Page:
Russula densifolia Secr. ex Gillet - Crowded Brittlegill

Phylum: Basidiomycota - Class: Agaricomycetes - Order: Russulales - Family: Russulaceae

Russula densifolia - Crowded Brittlegill

Russula densifolia is a large species with crowded gills. It is often mistakenly recorded as Russula nigricans, another blackening species but with thick, distant gills. This species is also superficially similar to several other blackening brittlegill mushrooms including Russula anthracina, which differs macroscopically in having only moderately crowded gills (unlike Russula nigricans which has very widely-spaced gills) and Russula adusta, which has an earthy smell reminiscent of old wine casks (or wine corks).


Russula densifolia is an infrequent find throughout Britain and Ireland. On mainland Europe this brittlegill can be found from Scandinavia right down to the Mediterranean region, and its range extends eastwards into temperate parts of Asia. There are also records of the Crowded Brittlegills occurring in North America, but whether they are co-specific with the European Russula densifolia is unclear.

Taxonomic history

The Crowded Brittlegill was described in 1876 by French mycologist Claude-Casimir Gillet (1806 - 1896) under the scientific name Russula densifolia.

Synonyms of Russula densifolia Secr. ex Gillet include Russula acrifolia Romagn.


Russula, the generic name, means red or reddish, and indeed many of the brittlegills have red caps (but many more including Russula nigricans do not, and several of those that are usually red can also occur in a range of other colours!). The specific epithet densifolia means 'with densely packed leaves' - and in mushrooms that means closely-spaced gills.

Identification guide

Gills of Russula densifolia

Fruitbodies of this large mushroom are slow to rot, and they can be found standing or lying more or less intact on woodland floors throughout the winter months and into early spring.

Several small agaric fungi parasitise aged fruiting bodies of the Russulaceae - notably Asterophora parasitica, and Asterophora lycoperdiodes

Cap of Russula densifolia


6 to 10cm in diameter, slightly sticky, convex with an inrolled margin and later slightly depressed or occasionally funnel shaped, the caps are at first dirty-white, becoming brownish-black as the fruiting body matures. 

Stem and gills of Russula densifolia


Shortly decurrent and crowded, the gills of Russula densifolia are buff or straw-coloured at first, blackening at much the same rate as the cap does.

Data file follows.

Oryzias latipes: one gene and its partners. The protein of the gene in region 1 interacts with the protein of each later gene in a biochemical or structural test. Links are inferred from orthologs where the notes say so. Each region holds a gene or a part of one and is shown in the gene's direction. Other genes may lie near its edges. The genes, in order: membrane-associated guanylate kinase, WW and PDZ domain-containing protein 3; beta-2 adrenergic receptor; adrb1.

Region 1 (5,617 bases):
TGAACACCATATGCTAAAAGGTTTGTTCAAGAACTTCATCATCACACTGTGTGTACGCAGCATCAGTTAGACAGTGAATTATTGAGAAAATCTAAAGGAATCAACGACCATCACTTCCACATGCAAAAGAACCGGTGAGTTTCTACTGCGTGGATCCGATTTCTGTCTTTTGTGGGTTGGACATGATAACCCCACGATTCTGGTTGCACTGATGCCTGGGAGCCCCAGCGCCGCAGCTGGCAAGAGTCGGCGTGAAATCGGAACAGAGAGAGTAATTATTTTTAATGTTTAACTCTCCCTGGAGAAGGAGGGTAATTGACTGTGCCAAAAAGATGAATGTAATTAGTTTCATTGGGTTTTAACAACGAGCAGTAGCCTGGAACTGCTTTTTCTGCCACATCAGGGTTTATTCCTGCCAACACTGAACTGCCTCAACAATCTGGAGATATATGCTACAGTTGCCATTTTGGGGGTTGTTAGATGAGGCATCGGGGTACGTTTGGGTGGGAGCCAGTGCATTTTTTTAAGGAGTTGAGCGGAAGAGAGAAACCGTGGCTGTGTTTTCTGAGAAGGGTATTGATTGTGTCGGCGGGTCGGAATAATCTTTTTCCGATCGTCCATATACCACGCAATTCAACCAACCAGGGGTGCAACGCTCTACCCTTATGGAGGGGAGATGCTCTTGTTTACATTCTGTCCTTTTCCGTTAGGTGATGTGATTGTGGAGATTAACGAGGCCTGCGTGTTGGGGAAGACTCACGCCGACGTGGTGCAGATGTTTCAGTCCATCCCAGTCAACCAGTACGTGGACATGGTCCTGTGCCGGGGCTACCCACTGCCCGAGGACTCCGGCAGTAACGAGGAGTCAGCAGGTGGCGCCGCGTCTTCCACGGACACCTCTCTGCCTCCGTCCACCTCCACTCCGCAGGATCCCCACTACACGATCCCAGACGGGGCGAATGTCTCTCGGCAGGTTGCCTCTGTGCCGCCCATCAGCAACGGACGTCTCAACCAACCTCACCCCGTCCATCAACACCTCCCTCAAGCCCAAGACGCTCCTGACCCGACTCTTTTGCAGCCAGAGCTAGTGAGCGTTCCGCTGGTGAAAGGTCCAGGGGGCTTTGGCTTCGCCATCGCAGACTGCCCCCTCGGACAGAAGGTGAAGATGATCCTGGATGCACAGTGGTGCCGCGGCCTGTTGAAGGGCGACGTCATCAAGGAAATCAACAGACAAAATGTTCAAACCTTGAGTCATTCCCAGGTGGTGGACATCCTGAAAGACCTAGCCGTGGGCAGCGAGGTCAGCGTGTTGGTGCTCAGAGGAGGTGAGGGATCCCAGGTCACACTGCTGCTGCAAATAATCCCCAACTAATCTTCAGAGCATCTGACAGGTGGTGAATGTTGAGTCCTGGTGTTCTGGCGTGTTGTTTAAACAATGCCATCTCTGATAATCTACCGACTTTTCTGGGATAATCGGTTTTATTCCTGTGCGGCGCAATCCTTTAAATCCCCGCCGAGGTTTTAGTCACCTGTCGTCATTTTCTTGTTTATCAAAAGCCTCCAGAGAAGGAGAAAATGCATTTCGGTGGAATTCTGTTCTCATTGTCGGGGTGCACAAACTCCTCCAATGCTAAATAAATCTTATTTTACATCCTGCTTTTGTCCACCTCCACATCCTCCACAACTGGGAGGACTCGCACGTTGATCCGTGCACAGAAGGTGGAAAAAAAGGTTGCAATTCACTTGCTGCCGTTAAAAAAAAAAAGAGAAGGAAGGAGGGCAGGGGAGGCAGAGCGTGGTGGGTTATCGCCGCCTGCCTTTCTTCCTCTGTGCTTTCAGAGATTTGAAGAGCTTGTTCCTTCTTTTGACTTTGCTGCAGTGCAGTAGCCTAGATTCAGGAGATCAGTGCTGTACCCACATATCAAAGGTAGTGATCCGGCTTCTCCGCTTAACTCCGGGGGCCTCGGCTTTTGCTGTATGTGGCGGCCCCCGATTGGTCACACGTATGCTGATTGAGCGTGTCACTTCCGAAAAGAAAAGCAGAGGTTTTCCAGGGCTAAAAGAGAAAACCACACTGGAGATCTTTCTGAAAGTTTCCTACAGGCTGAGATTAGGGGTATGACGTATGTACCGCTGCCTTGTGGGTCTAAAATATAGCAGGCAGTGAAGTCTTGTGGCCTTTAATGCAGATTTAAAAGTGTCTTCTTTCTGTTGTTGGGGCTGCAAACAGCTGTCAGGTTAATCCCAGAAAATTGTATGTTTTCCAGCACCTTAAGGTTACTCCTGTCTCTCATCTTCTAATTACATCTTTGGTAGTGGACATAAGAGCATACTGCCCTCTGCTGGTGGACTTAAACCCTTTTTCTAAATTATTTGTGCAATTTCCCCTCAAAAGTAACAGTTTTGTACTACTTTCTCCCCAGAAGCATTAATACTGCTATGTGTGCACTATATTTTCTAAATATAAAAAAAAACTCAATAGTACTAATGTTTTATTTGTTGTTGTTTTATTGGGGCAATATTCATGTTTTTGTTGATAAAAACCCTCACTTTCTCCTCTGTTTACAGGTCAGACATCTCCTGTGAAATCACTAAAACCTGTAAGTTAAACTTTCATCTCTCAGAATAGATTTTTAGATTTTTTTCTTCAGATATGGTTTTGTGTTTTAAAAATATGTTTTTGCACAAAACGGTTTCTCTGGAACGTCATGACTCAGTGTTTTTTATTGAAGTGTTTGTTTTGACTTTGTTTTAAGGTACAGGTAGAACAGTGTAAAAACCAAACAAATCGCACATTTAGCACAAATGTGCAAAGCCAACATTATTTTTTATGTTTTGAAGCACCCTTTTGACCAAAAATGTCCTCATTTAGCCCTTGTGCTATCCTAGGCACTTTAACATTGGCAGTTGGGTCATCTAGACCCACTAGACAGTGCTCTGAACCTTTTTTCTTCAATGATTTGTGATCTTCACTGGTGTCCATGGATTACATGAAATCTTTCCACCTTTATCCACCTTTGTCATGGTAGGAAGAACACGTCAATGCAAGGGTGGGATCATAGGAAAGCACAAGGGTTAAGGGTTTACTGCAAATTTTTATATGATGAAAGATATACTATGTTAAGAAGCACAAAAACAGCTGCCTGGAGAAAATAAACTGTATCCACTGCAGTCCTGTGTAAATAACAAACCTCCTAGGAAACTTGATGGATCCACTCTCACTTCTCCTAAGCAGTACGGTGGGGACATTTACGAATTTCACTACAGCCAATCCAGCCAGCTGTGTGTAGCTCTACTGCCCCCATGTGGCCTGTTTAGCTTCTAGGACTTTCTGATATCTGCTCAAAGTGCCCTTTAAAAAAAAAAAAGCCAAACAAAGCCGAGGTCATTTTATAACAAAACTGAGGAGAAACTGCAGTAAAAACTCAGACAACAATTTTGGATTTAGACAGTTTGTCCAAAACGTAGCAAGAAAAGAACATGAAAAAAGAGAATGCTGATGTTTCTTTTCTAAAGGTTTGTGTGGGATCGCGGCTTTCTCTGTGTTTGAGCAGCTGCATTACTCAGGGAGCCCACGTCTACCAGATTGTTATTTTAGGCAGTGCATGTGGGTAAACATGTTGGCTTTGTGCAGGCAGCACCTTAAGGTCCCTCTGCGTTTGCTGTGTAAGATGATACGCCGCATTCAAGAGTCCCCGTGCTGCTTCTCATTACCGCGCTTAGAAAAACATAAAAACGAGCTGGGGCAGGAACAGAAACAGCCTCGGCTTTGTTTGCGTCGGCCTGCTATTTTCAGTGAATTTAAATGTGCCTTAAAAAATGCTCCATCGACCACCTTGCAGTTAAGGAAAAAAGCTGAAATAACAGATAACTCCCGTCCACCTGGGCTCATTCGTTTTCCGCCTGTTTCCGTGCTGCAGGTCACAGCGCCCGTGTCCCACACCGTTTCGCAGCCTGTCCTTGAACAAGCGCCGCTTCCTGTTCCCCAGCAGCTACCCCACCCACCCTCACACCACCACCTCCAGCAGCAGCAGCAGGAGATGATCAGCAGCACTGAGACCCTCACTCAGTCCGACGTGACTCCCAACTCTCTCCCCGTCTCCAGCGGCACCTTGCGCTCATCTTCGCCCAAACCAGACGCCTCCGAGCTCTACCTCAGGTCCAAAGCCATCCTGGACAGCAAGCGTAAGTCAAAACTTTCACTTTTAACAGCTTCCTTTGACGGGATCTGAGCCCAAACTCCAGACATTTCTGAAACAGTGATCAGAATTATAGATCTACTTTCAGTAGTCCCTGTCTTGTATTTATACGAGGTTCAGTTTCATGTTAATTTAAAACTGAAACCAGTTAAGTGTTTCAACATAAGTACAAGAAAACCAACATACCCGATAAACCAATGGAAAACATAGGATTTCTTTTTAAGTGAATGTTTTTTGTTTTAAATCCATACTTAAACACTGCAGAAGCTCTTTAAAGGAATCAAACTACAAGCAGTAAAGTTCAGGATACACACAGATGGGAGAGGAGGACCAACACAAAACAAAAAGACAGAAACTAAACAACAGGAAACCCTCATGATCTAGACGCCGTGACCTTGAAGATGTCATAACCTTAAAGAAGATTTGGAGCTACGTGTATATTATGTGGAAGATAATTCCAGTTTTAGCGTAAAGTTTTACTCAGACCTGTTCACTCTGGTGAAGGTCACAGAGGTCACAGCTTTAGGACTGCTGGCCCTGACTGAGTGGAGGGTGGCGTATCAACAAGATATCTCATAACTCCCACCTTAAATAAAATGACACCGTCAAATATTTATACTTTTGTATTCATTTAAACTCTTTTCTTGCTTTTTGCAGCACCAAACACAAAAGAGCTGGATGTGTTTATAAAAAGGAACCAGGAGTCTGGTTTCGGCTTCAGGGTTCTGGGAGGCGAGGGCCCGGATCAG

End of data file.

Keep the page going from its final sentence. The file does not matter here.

15 to 30mm in diameter and 3 to 6cm tall, the brittle stems are smooth and more or less cylindrical. The surface and the flesh of the cap blacken at much the same rate as the cap blackens. There is no stem ring.



Ovoid; 7-9 x 6.5-7µm; blunt warts to 0.6µm tall linked in a partial to near-complete reticulum (mesh-like network).

Spore print



No distinctive odour; slightly bitter taste.

Habitat & Ecological role

Mainly on acid soil in coniferousforests and occasionally in broadleaf woodland. In common with other members of the Russulaceae, Russula densifolia is an ectomycorrhizal mushroom.


August to October in Britain and Ireland.

Similar species

Russula nigricans has adnate, widely spaced gills and turns reddish-brown before blackening.

Culinary Notes

Although a few older field guides suggest that these are edible fungi, Crowded Brittlegills are now generally considered to be inedible mushrooms and possibly even slightly poisonous. In any case they are rather bitter tasting and they quickly become tough as they blacken.

Reference Sources

Pat O'Reilly (2016). Fascinated by Fungi, First Nature Publishing.

Geoffrey Kibby (2011).The Genus Russula in Great Britain, published by G Kibby.

Andreas Gminder (2008). Mushrooms & Toadstools of Britain and Europe. A&C Black, London.

Roberto Galli (1996). Le Russule. Edinatura, Milan.

Paul M. Kirk, Paul F. Cannon, David W. Minter and J. A. Stalpers. (2008). Dictionary of the Fungi; CABI.

Taxonomic history and synonym information on these pages is drawn from many sources but in particular from the British Mycological Society's GB Checklist of Fungi.

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